Metal Gear Solid: Philanthropy is a no budget film made by Hive Division, a collective of Italian students and young filmmakers. It’s a non-profit project, based on the videogame saga Metal Gear Solid, created by Hideo Kojima and published by Konami. Driven by our passion for cinema, new technologies and Hideo Kojima’s work, the aim of this project is to prove that a full-length sci-fi feature, of professional standards and with the minimum of resources, is still achievable by the hardiest amongst us. The total amount of money spent on this completely auto-produced film has been less than 10.000 Euros.
The roots of this project sink as deep and as far back in time as 2002, when Gianluca and I (both just out of high school) got around to playing Metal Gear Solid 2: Sons of Liberty, the highly anticipated sequel to Snake’s debut on PlayStation. The game, which to this day I still consider the most ingenious of the series, had a terrific impact on our imagination, to the point of driving us into planning and working on an amateur film based upon it. We had nothing but enthusiasm and a cheap as chips camcorder to arm ourselves with. But it was never going to be a short, as short films tend to be a way of expressing the art whose amateur and independent origins don’t seem to impress anymore nowadays. It had to be a full length feature, and it was going to be called Metal Gear Solid: Philanthropy.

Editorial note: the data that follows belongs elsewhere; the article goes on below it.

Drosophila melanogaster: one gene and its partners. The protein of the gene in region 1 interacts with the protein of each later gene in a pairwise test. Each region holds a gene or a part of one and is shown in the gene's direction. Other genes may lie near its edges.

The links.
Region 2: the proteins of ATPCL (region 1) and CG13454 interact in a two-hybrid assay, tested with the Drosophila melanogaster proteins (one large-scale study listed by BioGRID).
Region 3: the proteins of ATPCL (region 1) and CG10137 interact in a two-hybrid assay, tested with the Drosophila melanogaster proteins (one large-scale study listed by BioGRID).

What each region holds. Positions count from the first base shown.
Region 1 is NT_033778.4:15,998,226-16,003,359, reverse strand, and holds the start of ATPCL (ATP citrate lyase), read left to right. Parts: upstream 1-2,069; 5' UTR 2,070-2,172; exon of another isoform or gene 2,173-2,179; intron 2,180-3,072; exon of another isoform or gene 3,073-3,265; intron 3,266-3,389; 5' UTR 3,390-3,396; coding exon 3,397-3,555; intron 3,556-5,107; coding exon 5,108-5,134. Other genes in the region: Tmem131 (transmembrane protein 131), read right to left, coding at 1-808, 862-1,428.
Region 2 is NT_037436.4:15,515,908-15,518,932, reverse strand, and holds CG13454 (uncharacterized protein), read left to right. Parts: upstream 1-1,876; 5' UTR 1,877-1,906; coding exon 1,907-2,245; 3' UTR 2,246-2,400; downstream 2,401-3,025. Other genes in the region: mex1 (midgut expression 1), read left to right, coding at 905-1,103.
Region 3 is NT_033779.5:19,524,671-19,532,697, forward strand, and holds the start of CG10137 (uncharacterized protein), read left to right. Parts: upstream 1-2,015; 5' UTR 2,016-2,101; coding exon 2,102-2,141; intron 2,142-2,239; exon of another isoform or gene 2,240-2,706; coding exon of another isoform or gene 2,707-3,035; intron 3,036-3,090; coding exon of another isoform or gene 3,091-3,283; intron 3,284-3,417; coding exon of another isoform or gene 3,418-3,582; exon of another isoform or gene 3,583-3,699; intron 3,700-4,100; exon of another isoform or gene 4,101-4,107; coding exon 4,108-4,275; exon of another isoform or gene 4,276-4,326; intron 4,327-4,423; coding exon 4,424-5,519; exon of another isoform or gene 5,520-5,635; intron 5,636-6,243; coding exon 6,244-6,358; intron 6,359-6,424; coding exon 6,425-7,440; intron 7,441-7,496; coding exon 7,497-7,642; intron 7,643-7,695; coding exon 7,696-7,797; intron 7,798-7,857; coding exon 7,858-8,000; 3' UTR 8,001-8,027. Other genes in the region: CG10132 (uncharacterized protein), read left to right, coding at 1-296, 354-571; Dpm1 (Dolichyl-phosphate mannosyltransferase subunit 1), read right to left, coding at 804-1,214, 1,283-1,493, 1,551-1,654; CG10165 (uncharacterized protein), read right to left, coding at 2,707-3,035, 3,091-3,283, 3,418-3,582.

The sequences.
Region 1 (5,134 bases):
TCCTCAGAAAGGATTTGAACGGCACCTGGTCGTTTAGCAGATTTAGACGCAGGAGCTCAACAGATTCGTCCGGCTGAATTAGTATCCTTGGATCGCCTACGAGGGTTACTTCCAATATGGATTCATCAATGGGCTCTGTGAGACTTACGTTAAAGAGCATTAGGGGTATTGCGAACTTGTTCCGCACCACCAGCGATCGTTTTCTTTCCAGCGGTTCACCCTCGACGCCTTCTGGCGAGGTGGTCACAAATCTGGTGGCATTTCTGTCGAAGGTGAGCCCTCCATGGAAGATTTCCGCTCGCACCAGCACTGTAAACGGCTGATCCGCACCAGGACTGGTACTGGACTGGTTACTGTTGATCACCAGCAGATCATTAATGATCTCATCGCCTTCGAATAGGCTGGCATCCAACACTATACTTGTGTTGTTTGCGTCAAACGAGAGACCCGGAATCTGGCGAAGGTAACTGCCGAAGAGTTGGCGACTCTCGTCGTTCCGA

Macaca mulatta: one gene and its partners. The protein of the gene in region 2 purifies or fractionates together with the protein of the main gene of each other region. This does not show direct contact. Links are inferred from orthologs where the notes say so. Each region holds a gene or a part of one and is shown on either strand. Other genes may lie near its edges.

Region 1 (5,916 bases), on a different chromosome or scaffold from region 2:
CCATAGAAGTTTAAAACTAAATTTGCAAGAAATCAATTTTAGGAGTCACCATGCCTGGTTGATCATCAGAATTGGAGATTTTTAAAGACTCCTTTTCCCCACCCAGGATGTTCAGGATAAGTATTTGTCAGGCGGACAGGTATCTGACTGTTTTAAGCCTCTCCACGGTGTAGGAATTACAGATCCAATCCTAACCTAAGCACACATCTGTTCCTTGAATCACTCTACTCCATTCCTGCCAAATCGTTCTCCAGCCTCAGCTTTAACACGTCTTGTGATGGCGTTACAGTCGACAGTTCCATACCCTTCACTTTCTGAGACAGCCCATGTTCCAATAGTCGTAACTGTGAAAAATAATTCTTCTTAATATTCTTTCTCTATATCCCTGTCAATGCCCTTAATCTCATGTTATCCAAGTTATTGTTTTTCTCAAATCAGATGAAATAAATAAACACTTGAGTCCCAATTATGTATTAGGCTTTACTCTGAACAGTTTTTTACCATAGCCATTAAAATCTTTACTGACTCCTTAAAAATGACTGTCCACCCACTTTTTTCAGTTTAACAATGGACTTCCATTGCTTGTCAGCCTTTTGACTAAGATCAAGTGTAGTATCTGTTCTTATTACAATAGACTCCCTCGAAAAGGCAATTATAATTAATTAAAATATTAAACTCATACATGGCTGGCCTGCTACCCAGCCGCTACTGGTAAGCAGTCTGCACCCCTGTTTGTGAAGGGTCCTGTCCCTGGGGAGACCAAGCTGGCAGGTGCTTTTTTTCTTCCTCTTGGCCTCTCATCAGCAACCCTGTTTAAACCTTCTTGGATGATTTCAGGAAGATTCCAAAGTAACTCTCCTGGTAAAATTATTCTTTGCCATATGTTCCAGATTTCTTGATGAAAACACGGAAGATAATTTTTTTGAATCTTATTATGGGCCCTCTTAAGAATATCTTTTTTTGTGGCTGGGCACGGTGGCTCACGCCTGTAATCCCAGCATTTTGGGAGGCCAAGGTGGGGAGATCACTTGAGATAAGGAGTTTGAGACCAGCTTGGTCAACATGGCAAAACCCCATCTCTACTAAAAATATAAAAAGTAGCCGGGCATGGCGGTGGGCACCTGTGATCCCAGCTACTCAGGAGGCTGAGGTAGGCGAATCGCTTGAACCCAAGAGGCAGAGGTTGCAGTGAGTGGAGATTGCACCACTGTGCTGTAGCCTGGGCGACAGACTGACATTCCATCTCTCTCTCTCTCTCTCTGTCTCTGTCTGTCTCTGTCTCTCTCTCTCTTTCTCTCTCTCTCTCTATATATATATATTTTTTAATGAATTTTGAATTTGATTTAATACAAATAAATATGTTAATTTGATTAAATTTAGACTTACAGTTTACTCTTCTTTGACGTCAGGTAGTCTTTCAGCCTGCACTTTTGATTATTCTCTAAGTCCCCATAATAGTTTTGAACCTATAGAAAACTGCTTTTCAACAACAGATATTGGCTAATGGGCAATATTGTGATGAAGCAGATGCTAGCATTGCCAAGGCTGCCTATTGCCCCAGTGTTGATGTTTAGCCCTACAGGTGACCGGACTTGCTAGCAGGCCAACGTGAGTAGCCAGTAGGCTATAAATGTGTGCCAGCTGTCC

But the road was paved with problems: the initially secured means were insufficient and the original scope was simply naive. The usual inexperience problems tainted the early footage, such as poor lighting and various inconsistencies spotted too late. Mistakes really, all of which were acceptable at the time, although in hindsight they turned out to quiet inexplicable. There were new technical opportunities for us to exploit in sight though, and as new people started enrolling, with them the will to try it again came back, the will to make it right. But a finish line for this process was never drawn and so it came to be that Shamrock Creations, the small team of people gathered around the project, ran out of motivation.